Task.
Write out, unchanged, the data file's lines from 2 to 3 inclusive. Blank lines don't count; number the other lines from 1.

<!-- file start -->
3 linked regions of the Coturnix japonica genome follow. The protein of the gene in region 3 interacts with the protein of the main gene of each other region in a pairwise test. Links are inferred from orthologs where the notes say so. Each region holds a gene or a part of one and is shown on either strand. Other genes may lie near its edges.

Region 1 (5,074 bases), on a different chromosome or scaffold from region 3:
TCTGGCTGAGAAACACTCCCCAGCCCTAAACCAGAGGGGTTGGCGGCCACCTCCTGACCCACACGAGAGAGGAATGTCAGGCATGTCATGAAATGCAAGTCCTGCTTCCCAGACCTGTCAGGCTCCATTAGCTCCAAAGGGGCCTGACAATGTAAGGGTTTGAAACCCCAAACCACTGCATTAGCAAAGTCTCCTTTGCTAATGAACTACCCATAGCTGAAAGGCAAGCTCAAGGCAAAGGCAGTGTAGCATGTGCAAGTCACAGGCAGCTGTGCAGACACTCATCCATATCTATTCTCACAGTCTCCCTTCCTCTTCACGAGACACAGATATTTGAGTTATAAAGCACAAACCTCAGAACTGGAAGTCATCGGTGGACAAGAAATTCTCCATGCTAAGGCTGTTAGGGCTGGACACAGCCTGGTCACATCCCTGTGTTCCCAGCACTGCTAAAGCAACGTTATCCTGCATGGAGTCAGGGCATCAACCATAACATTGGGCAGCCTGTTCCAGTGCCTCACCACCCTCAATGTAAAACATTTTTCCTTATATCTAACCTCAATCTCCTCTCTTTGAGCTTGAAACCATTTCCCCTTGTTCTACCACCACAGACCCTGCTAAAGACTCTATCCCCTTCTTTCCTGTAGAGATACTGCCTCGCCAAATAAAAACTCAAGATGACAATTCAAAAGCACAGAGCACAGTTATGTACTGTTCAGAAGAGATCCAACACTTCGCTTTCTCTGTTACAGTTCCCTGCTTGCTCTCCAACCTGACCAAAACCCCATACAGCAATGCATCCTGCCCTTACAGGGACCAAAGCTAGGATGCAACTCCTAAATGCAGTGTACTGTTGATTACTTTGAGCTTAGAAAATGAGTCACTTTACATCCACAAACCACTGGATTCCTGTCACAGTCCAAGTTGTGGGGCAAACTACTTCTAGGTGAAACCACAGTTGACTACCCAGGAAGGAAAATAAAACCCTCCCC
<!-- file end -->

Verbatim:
Region 1 (5,074 bases), on a different chromosome or scaffold from region 3:
TCTGGCTGAGAAACACTCCCCAGCCCTAAACCAGAGGGGTTGGCGGCCACCTCCTGACCCACACGAGAGAGGAATGTCAGGCATGTCATGAAATGCAAGTCCTGCTTCCCAGACCTGTCAGGCTCCATTAGCTCCAAAGGGGCCTGACAATGTAAGGGTTTGAAACCCCAAACCACTGCATTAGCAAAGTCTCCTTTGCTAATGAACTACCCATAGCTGAAAGGCAAGCTCAAGGCAAAGGCAGTGTAGCATGTGCAAGTCACAGGCAGCTGTGCAGACACTCATCCATATCTATTCTCACAGTCTCCCTTCCTCTTCACGAGACACAGATATTTGAGTTATAAAGCACAAACCTCAGAACTGGAAGTCATCGGTGGACAAGAAATTCTCCATGCTAAGGCTGTTAGGGCTGGACACAGCCTGGTCACATCCCTGTGTTCCCAGCACTGCTAAAGCAACGTTATCCTGCATGGAGTCAGGGCATCAACCATAACATTGGGCAGCCTGTTCCAGTGCCTCACCACCCTCAATGTAAAACATTTTTCCTTATATCTAACCTCAATCTCCTCTCTTTGAGCTTGAAACCATTTCCCCTTGTTCTACCACCACAGACCCTGCTAAAGACTCTATCCCCTTCTTTCCTGTAGAGATACTGCCTCGCCAAATAAAAACTCAAGATGACAATTCAAAAGCACAGAGCACAGTTATGTACTGTTCAGAAGAGATCCAACACTTCGCTTTCTCTGTTACAGTTCCCTGCTTGCTCTCCAACCTGACCAAAACCCCATACAGCAATGCATCCTGCCCTTACAGGGACCAAAGCTAGGATGCAACTCCTAAATGCAGTGTACTGTTGATTACTTTGAGCTTAGAAAATGAGTCACTTTACATCCACAAACCACTGGATTCCTGTCACAGTCCAAGTTGTGGGGCAAACTACTTCTAGGTGAAACCACAGTTGACTACCCAGGAAGGAAAATAAAACCCTCCCC